(Ultra)luminous infrared galaxies, or (U)LIRGs for short, provide an ideal laboratory to test the AGN feedback paradigm. The aftermath of gas-rich, major mergers, (U)LIRGs derive their power mostly from starburst activity, with an admixture of contribution from a dust-enshrouded AGN. In the merger-driven evolutionary scenario, gas funneled to the center of the merger remnant fuels a central starburst and obscured black hole growth, until energy feedback clears enough gas and dust to reveal an optically visible quasar, and ultimately a quiescent elliptical galaxy. In view of the complex internal substructure and severe extinction of (U)LIRGs, IR observations, especially when spatially resolved, afford the best opportunity to diagnose the physical nature of these complicated environments, and hence shed light on the feedback effects of AGN activity.

Figure 1: Illustration of the MIRI/MRS coverage (white rectangle) of NGC 7469 in the left, and the distribution of SFR within the central region of NGC 7469 in the right, with black contours indicating the distribution of H2 content.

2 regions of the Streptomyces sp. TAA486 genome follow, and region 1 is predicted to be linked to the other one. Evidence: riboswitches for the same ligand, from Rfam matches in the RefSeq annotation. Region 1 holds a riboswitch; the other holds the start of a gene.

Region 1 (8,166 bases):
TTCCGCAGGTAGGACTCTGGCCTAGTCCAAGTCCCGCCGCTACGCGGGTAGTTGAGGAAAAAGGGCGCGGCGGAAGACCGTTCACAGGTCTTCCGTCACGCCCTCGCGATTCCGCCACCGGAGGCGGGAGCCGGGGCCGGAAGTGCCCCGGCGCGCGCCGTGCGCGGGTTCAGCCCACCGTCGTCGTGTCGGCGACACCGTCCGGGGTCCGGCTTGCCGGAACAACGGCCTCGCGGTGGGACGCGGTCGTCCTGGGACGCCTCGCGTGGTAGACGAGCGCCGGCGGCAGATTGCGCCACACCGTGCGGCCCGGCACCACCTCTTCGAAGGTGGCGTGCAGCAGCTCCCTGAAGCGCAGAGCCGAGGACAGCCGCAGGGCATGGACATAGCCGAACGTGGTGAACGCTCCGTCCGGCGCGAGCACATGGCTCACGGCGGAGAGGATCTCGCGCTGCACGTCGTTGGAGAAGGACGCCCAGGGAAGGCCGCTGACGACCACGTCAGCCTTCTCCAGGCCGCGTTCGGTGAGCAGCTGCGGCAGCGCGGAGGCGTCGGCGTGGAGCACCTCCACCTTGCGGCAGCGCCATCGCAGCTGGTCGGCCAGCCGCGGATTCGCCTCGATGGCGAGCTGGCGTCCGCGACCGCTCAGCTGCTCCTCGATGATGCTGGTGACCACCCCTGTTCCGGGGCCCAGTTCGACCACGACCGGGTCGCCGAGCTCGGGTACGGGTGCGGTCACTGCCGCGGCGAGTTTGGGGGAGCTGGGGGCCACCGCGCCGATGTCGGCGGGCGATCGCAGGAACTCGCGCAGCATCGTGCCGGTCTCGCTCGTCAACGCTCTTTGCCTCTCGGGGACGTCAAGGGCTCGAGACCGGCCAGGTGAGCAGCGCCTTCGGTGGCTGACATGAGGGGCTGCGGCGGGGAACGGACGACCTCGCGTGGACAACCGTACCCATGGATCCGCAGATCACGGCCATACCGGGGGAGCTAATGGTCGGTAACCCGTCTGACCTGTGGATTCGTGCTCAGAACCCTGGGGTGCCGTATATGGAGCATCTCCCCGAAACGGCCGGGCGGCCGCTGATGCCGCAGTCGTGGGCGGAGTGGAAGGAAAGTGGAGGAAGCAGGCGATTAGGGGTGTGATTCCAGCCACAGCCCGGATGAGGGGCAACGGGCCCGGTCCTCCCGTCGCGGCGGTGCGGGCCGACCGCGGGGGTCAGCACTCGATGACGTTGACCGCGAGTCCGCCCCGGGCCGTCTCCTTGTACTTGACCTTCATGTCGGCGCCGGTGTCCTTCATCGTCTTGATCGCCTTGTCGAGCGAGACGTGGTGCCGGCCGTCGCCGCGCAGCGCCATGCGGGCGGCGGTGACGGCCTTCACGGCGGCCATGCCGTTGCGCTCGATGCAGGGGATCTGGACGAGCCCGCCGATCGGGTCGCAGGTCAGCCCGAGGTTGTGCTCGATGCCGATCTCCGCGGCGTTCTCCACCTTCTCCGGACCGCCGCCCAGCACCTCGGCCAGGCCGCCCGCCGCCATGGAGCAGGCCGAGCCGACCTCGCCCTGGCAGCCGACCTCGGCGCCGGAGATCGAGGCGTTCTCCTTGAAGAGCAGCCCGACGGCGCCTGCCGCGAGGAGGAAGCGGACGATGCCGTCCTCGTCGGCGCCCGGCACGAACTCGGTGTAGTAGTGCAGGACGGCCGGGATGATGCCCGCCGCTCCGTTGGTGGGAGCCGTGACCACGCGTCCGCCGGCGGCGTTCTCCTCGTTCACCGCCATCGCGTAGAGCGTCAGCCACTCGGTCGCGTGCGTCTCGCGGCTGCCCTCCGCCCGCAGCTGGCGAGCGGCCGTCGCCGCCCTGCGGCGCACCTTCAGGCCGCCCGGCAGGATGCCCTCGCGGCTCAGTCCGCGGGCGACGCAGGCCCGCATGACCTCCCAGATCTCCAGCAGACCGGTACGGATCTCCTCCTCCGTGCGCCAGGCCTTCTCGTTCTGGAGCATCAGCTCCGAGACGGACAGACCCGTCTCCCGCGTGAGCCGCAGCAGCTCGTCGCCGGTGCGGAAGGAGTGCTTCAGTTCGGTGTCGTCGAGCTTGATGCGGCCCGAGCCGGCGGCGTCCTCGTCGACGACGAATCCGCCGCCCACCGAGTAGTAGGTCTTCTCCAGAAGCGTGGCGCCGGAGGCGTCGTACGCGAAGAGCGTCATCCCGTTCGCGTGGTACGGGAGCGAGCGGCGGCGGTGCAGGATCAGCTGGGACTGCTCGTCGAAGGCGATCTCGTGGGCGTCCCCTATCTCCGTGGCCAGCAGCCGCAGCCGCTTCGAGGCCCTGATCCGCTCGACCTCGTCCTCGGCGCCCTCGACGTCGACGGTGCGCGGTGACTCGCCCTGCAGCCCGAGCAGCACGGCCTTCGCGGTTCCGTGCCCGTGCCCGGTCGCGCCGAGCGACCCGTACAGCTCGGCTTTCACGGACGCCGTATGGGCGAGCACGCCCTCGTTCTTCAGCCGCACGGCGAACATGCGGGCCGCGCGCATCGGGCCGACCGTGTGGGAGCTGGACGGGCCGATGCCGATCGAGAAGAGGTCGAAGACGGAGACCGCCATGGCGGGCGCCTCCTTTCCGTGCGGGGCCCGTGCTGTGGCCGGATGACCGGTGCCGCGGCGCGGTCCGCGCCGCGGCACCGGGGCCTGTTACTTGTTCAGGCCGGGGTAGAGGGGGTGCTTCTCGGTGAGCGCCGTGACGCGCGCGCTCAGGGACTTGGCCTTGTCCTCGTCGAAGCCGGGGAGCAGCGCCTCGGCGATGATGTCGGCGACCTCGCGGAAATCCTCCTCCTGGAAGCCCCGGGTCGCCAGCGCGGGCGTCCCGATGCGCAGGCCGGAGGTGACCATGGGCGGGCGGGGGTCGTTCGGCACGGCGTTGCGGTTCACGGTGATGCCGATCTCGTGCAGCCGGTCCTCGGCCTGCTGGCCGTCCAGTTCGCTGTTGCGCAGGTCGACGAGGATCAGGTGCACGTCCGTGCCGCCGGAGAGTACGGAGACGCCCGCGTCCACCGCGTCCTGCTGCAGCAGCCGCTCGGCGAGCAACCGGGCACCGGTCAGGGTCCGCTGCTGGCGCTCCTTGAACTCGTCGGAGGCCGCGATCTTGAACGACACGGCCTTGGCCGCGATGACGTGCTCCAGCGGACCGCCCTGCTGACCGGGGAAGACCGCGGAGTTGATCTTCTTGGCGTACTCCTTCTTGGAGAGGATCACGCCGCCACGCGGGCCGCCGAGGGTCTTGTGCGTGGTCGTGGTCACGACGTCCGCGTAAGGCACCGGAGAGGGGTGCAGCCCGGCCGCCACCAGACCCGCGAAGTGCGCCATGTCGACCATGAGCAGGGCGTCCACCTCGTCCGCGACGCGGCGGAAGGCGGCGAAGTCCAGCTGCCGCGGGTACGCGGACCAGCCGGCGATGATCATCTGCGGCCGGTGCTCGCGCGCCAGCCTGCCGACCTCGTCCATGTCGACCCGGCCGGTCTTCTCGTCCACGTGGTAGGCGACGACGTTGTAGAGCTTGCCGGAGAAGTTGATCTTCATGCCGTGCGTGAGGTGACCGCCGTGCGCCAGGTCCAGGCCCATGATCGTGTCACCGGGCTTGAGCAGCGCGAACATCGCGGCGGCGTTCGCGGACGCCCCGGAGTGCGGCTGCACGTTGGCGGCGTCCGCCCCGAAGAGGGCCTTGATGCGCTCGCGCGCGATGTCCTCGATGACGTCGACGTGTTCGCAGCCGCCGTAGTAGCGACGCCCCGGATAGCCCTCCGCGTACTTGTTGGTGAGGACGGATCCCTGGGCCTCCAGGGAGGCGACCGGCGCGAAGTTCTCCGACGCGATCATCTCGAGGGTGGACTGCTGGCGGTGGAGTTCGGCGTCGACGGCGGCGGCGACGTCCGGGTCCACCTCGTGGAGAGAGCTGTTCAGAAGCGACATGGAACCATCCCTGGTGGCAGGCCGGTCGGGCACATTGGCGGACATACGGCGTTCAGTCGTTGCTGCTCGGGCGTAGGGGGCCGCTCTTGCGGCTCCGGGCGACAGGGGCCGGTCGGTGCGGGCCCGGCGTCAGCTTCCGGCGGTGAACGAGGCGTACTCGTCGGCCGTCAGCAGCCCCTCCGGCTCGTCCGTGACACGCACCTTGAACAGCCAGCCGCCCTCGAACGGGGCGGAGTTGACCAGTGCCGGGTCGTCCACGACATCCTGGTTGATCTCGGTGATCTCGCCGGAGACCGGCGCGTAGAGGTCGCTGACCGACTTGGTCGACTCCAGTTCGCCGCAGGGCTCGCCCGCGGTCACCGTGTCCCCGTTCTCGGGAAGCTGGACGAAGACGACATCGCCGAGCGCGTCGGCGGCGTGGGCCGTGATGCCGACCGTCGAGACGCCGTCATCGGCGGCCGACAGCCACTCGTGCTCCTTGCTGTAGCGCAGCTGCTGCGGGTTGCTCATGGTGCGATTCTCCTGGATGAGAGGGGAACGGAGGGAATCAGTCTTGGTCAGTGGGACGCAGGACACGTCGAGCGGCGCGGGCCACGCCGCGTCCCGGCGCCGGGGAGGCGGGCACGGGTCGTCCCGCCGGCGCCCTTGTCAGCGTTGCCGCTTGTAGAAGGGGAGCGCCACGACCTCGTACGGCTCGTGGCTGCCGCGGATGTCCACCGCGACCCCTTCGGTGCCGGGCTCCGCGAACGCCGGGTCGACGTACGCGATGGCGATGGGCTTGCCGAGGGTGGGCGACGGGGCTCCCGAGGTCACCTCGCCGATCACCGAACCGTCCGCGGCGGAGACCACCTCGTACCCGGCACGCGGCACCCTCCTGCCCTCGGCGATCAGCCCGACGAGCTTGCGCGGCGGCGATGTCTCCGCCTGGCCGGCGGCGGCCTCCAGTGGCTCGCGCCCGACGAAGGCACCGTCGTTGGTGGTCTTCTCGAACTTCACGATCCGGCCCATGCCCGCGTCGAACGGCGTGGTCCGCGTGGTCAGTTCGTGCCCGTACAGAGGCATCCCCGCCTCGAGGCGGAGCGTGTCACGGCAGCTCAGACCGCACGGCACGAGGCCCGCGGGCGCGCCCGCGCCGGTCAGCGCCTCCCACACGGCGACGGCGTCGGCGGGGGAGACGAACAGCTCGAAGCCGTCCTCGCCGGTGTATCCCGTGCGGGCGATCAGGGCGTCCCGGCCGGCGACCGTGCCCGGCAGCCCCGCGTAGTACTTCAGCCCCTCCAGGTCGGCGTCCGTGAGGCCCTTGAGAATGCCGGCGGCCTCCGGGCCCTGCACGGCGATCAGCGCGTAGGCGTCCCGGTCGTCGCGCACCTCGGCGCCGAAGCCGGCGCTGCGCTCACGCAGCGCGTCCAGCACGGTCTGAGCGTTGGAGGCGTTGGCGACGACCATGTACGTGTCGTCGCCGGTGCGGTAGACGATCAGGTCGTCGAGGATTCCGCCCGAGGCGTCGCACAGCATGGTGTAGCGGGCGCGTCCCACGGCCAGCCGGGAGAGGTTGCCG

Zhang & Ho found that the SFR distribution within the inner 1.5 kpc×1.3 kpc region of NGC 7469 shows a central peak, which accounts for only 1% of the total SFR captured in the mapped region, and an inhomogeneous ring-like structure with several hotspots that are concentrated largely toward the northeast and southwest directions (Figure 1), reminiscent of the morphology seen in previous radio and mid-IR observation. The distribution of H2 gas roughly traces the SFR map, while the molecular gas clumps along the circumnuclear ring are not spatially coincident with the star-forming hotspots. Intriguingly, molecular gas is piled up toward the nuclear region (within the central 1′′), in contrast to the distribution of SFR, which is most prominent in the hotspots on the ring.

Figure 2: The distribution of (a) SFE and (b) Toomre Q parameter within the central region of NGC 7469.